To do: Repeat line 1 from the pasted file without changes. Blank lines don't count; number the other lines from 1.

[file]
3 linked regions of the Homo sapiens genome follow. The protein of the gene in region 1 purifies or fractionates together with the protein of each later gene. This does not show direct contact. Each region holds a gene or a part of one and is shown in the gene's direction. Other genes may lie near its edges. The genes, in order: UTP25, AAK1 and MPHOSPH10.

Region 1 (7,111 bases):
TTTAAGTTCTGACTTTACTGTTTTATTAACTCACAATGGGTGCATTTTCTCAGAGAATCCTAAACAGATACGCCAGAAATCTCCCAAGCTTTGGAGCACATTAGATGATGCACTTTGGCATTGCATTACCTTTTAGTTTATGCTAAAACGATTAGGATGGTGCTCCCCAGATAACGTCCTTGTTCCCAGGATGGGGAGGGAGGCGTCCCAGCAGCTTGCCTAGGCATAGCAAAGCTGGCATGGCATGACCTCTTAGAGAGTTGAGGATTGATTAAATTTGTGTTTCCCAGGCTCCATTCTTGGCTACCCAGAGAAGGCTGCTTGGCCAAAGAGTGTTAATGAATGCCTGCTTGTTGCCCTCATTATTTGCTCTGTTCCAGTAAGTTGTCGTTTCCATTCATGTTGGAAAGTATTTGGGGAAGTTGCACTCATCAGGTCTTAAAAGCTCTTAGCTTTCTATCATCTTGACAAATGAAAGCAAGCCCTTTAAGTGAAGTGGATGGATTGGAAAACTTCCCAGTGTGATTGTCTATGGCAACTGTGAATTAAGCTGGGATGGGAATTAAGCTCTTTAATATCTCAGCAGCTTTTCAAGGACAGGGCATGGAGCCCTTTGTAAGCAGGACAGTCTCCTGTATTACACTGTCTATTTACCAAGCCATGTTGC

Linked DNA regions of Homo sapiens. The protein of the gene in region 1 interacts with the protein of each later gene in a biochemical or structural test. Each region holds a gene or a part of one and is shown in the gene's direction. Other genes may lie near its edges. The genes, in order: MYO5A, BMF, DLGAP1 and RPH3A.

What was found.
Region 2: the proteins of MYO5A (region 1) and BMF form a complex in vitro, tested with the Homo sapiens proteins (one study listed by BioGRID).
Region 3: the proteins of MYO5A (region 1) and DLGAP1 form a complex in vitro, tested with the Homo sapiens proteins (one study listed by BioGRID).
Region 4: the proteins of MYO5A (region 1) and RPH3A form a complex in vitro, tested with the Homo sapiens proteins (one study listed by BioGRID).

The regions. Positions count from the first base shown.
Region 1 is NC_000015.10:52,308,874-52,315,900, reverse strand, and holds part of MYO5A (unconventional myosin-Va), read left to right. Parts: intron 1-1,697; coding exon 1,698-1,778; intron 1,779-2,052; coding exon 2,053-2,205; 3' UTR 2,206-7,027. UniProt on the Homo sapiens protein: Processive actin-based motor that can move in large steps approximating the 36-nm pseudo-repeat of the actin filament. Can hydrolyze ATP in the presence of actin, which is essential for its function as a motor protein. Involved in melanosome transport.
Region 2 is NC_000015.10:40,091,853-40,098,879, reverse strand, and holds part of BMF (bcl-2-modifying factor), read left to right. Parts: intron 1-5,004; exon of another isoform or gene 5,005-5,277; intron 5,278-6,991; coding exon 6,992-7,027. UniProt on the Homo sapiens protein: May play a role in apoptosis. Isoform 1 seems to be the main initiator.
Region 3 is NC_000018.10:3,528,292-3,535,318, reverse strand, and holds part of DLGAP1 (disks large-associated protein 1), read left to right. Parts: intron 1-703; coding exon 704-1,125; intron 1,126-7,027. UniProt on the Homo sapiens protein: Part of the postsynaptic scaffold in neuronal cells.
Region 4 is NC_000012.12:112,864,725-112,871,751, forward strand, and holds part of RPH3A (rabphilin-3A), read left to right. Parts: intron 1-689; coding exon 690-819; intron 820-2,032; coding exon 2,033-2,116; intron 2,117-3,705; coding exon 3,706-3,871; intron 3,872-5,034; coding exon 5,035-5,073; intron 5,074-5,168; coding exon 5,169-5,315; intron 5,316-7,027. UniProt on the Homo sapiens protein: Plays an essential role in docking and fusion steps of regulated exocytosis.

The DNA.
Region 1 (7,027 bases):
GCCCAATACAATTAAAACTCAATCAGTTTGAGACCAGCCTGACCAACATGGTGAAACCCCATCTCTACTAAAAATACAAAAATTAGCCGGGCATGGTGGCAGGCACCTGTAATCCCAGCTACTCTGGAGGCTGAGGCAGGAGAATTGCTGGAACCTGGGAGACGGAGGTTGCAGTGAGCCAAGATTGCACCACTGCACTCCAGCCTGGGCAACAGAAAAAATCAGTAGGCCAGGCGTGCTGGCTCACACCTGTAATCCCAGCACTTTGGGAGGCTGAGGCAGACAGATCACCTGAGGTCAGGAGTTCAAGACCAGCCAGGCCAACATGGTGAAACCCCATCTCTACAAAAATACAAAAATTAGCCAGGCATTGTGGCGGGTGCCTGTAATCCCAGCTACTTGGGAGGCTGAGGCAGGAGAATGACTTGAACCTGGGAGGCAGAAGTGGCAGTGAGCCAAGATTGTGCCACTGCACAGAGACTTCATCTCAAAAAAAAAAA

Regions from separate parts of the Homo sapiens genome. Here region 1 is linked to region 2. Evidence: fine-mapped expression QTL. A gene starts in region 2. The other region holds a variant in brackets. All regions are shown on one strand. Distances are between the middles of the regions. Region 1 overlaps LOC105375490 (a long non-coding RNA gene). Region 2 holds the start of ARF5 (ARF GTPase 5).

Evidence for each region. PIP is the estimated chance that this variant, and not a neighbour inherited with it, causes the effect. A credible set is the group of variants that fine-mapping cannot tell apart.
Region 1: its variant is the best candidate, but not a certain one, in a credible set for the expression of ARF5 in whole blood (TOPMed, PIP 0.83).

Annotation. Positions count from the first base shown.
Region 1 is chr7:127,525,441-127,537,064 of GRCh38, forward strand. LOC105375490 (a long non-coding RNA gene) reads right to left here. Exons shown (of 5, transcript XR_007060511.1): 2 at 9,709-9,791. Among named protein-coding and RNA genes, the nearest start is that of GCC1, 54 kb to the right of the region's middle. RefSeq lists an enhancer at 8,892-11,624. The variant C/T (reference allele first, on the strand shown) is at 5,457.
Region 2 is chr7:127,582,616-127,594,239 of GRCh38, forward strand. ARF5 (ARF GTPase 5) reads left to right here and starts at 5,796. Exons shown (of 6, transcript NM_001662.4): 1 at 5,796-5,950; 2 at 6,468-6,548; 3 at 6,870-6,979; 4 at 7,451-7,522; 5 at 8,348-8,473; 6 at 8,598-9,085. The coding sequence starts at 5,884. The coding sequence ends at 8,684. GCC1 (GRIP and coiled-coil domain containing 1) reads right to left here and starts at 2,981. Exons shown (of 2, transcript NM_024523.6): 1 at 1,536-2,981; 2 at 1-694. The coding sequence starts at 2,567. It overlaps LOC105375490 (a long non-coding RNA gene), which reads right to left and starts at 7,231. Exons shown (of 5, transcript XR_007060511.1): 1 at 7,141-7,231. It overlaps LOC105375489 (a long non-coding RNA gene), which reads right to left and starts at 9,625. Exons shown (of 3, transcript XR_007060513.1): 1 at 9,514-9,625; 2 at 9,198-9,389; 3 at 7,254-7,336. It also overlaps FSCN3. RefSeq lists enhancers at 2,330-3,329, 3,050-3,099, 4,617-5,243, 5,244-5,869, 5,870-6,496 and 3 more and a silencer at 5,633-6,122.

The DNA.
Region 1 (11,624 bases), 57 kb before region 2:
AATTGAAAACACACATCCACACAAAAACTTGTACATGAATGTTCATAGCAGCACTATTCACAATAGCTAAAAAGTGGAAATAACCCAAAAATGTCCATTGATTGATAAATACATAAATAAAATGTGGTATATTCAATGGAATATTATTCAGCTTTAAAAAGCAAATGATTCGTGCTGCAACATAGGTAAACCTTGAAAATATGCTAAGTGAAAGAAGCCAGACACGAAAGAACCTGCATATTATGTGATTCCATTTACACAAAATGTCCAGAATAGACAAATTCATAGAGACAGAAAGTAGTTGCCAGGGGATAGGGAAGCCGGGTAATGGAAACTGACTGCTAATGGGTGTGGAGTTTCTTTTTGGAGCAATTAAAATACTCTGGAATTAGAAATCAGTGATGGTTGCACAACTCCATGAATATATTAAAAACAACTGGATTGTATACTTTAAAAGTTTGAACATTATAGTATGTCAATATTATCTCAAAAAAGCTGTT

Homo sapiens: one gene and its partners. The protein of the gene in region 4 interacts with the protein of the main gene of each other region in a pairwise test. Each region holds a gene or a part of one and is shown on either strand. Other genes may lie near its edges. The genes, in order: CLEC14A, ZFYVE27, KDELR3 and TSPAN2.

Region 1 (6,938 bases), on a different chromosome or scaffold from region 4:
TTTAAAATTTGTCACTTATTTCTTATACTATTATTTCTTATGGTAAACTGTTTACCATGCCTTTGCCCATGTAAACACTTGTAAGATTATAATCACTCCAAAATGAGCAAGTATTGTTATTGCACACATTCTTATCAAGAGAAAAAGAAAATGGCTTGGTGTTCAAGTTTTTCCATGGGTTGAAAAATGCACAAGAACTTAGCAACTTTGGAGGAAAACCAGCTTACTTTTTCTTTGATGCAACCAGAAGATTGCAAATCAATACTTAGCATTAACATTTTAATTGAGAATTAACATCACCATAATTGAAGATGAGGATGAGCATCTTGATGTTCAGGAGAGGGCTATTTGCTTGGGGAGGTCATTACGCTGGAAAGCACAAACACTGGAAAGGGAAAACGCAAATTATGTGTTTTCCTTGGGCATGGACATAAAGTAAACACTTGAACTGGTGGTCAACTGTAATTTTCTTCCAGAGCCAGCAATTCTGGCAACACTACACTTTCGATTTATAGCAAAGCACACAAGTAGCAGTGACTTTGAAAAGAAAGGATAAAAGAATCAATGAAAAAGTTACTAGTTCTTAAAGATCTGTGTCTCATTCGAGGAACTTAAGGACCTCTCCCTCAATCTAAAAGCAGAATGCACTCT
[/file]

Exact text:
3 linked regions of the Homo sapiens genome follow. The protein of the gene in region 1 purifies or fractionates together with the protein of each later gene. This does not show direct contact. Each region holds a gene or a part of one and is shown in the gene's direction. Other genes may lie near its edges. The genes, in order: UTP25, AAK1 and MPHOSPH10.